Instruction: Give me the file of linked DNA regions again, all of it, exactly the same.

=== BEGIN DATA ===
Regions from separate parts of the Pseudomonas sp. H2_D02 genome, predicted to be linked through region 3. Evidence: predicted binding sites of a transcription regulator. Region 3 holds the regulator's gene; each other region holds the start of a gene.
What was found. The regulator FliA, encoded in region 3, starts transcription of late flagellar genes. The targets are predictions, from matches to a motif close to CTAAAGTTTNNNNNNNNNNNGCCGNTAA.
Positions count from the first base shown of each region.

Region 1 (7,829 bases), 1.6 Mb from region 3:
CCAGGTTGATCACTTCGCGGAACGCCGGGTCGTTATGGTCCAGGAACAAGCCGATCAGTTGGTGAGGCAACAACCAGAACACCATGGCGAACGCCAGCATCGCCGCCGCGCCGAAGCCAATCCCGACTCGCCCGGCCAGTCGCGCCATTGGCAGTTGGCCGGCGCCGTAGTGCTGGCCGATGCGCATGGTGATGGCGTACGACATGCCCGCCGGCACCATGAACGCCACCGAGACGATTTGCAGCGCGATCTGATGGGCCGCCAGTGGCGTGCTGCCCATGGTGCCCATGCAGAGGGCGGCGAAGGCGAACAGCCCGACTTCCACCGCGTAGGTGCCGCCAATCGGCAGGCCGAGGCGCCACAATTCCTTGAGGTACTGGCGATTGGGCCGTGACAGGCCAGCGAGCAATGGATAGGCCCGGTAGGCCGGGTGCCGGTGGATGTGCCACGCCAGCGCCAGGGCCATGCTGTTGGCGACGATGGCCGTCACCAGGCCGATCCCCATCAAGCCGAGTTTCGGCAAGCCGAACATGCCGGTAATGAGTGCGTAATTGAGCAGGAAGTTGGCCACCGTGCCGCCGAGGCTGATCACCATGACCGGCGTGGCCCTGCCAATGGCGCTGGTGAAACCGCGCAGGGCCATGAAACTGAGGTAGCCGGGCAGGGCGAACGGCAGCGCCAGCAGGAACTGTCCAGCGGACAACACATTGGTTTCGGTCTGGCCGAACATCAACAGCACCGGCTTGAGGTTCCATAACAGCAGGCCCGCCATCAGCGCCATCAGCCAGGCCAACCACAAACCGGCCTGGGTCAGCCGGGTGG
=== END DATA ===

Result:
Regions from separate parts of the Pseudomonas sp. H2_D02 genome, predicted to be linked through region 3. Evidence: predicted binding sites of a transcription regulator. Region 3 holds the regulator's gene; each other region holds the start of a gene.
What was found. The regulator FliA, encoded in region 3, starts transcription of late flagellar genes. The targets are predictions, from matches to a motif close to CTAAAGTTTNNNNNNNNNNNGCCGNTAA.
Positions count from the first base shown of each region.

Region 1 (7,829 bases), 1.6 Mb from region 3:
CCAGGTTGATCACTTCGCGGAACGCCGGGTCGTTATGGTCCAGGAACAAGCCGATCAGTTGGTGAGGCAACAACCAGAACACCATGGCGAACGCCAGCATCGCCGCCGCGCCGAAGCCAATCCCGACTCGCCCGGCCAGTCGCGCCATTGGCAGTTGGCCGGCGCCGTAGTGCTGGCCGATGCGCATGGTGATGGCGTACGACATGCCCGCCGGCACCATGAACGCCACCGAGACGATTTGCAGCGCGATCTGATGGGCCGCCAGTGGCGTGCTGCCCATGGTGCCCATGCAGAGGGCGGCGAAGGCGAACAGCCCGACTTCCACCGCGTAGGTGCCGCCAATCGGCAGGCCGAGGCGCCACAATTCCTTGAGGTACTGGCGATTGGGCCGTGACAGGCCAGCGAGCAATGGATAGGCCCGGTAGGCCGGGTGCCGGTGGATGTGCCACGCCAGCGCCAGGGCCATGCTGTTGGCGACGATGGCCGTCACCAGGCCGATCCCCATCAAGCCGAGTTTCGGCAAGCCGAACATGCCGGTAATGAGTGCGTAATTGAGCAGGAAGTTGGCCACCGTGCCGCCGAGGCTGATCACCATGACCGGCGTGGCCCTGCCAATGGCGCTGGTGAAACCGCGCAGGGCCATGAAACTGAGGTAGCCGGGCAGGGCGAACGGCAGCGCCAGCAGGAACTGTCCAGCGGACAACACATTGGTTTCGGTCTGGCCGAACATCAACAGCACCGGCTTGAGGTTCCATAACAGCAGGCCCGCCATCAGCGCCATCAGCCAGGCCAACCACAAACCGGCCTGGGTCAGCCGGGTGG